Part 1: The Burial of the Dead (4) • Third Stanza (continued) – • Pearls/Eyes – The Tempest, Riches • Rocks and Stones – rubble, waste, collapsed civilization; Also a reference to the structure of the poem • Fourth Stanza – ends with address to reader • The City - London’s financial district • Death/burial/garden imagery – flow of souls to hell • Who’s Stetson? Is he a double of Eliot? • Dog imagery – Sirius, • The Battle of Mylae in 260 B.C. – Romans and Carthaginians; - the secret weapon
Part 2: A Game of Chess (1) • Importance of Chess – game, war-like, elegant, boring • First Stanza – description of a lavish scene; candles, marble, fireplace, pictures; • The myth of Philomel – sounds of nightingale; sexual references (brutality behind luxury) • The Conversation – what is the tone of it? • Shakesperian Rag – ragtime tune • Lil’s conversation in a bar – her friendship and Albert’s arrival; abortion, adultery, alcohol, bad teeth, and lust • Last call – the impending coming of death
Part 2: A Game of Chess (2) • Albert in the Army 4 years – what war? • How does this section characterize post-WW2 romance? How might it suggest causes of this dissolution?
Part 3: The Fire Sermon (1) • First Stanza - Lamentation about the River Thames • Second Stanza – rats, bones, infested water; The Fisher King; Mrs. Porter, madam in a brothel, singing a song • More sounds of a nightingale • Third Stanza – the city – Mr. Eugenides; invitation to a homosexual liaison • Fourth Stanza – Tiresias, the seer (tells Oedipus of his mistake, maintains reason in Hades) • visions of a typist, a clerk (the young man carbuncular – i.e. pimply) – to line 256 • Fifth Stanza – The travel of the music – thoughtless chatter of fishmen, lavish church
Part 3: The Fire Sermon (2) • Sixth Stanza – poetic description of river; wailing song (from Wagner’s operas) – relates to relinquishing of love and death of gods • 7th Stanza – more description of river; Elizabeth and Earl of Leicester; wailing • Thames Daughters – Highbury, Moorgate, and Margate Sands – lament about the beauty of the river being gone; their sexual abuses • Burning and Fire – 2 Sermons; Buddha’s charge to disciples to avoid the consuming fires of human passions; Bleak spiritual existence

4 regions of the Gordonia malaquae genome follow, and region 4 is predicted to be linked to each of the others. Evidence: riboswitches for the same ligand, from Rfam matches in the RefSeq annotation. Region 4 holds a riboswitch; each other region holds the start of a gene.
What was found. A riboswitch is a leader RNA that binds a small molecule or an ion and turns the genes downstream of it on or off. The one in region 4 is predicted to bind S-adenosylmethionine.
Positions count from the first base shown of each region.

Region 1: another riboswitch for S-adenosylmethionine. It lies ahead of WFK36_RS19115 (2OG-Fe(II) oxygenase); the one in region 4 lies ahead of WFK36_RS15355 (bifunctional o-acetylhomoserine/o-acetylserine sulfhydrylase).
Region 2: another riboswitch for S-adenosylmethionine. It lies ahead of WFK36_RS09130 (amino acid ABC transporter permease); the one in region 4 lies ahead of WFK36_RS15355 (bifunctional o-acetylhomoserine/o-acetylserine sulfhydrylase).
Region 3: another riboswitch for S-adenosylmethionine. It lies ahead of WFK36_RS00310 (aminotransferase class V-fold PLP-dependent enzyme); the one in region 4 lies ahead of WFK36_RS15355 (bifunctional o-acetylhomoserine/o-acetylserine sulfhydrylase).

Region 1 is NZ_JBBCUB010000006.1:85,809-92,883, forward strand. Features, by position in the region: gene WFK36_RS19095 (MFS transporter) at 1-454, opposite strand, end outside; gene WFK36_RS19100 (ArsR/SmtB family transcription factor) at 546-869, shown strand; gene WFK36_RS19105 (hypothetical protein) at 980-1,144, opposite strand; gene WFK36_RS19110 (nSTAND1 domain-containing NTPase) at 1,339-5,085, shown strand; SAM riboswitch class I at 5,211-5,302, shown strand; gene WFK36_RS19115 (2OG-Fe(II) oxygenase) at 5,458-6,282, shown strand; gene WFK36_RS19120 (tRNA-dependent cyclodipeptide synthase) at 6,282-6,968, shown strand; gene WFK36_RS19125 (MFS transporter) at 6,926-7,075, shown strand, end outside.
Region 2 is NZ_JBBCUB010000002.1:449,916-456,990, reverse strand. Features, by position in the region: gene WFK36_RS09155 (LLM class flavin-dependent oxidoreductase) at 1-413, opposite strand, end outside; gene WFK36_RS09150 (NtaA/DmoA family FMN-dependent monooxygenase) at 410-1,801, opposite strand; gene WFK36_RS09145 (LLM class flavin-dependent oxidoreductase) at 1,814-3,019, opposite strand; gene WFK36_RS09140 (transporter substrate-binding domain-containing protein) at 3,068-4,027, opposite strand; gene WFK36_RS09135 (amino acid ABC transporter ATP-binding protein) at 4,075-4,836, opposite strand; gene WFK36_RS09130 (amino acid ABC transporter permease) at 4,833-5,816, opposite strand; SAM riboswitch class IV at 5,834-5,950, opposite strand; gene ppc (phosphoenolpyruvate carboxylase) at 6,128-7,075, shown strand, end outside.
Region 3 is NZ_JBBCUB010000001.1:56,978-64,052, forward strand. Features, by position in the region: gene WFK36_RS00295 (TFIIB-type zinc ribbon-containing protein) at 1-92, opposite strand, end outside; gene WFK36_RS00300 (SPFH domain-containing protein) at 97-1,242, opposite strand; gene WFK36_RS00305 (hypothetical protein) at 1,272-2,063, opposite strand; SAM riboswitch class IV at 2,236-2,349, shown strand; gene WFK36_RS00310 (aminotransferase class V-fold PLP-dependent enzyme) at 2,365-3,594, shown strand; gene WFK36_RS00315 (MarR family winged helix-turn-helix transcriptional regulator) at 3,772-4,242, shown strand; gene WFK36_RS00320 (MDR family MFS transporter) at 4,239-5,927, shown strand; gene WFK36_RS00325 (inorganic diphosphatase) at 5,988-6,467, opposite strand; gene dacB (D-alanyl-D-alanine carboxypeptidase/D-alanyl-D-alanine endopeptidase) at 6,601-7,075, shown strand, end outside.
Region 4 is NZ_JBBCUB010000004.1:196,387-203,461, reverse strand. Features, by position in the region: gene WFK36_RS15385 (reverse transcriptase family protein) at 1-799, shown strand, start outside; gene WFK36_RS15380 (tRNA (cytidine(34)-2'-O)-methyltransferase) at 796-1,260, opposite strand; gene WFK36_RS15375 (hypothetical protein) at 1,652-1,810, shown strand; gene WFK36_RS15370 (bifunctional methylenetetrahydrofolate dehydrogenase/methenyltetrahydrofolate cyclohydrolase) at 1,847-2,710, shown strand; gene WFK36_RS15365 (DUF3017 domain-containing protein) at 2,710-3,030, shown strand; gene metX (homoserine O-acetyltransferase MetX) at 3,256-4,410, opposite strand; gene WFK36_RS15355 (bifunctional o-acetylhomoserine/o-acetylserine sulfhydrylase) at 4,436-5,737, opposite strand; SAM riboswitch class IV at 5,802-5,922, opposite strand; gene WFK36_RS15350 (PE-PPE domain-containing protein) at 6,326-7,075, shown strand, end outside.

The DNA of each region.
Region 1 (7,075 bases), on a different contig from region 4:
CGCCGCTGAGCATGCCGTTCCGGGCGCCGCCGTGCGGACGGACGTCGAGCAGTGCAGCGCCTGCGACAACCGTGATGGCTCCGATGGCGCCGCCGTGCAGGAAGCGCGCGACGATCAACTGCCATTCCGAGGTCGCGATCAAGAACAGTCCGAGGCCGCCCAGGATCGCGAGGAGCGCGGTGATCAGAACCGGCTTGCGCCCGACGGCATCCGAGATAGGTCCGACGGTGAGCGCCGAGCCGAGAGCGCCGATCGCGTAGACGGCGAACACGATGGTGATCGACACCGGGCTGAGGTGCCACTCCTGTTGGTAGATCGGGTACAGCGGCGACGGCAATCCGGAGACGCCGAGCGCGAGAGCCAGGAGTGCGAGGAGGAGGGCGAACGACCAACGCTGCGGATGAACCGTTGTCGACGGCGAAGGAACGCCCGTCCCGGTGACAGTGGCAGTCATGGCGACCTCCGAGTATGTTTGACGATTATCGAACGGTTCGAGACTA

Part 4: Death By Water • Phlebas, the sailor, reappears • Choice between resurrection or death • Does Eliot believe that people can change or that they are doomed to experience profit and loss because of their greedy ways?
Part 5: What the Thunder Said (1) • First Stanza – Christ in the Garden of Gesthemane • Second Stanza – the water-dripping song of the hermit-thrush; longing for water, rejuvenation • Third Stanza – third person walking beside two people • Fourth Stanza – starts 366 – unreal cities high above the mountains, collapsing • Fifth Stanza – dark imagery; Dracula (or Hell) • Sixth Stanza – Chapel, rooster, St. Peter and 3x denial
Part 5: What the Thunder Said (2) • 7th Stanza – thunder speaking in the Himalayas – speaks 3 times – Give, Sympathize, Control; images of sailors, prison, tests of man • Final Stanza – • The Fisher King – hoping rain comes • Dante’s Purgatory – purifying through fire (and succumbing to the fire all the same) • “These fragments I have shored against my ruins” – meaning of “shored” • Shantih, Shantih, Shantih – sanskrit, peace that passeth all understanding
Final thoughts on “The Waste Land” (1) Why is the modern world a waste land? • The Loss of God • No resurrection • The corpse that doesn’t sprout • “He who was living is now dead” (V, 328-332) • The Failure of Love • Numerous examples
Final thoughts on “The Waste Land” (2) • The form of the poem reflects and reproduces the sense of modernity as chaos, through its: • ruptures and disjunctions, • juxtapositions of past greatness & modern squalor • the "litter" of allusions, high art, pop songs, religious music & din of city streets, etc…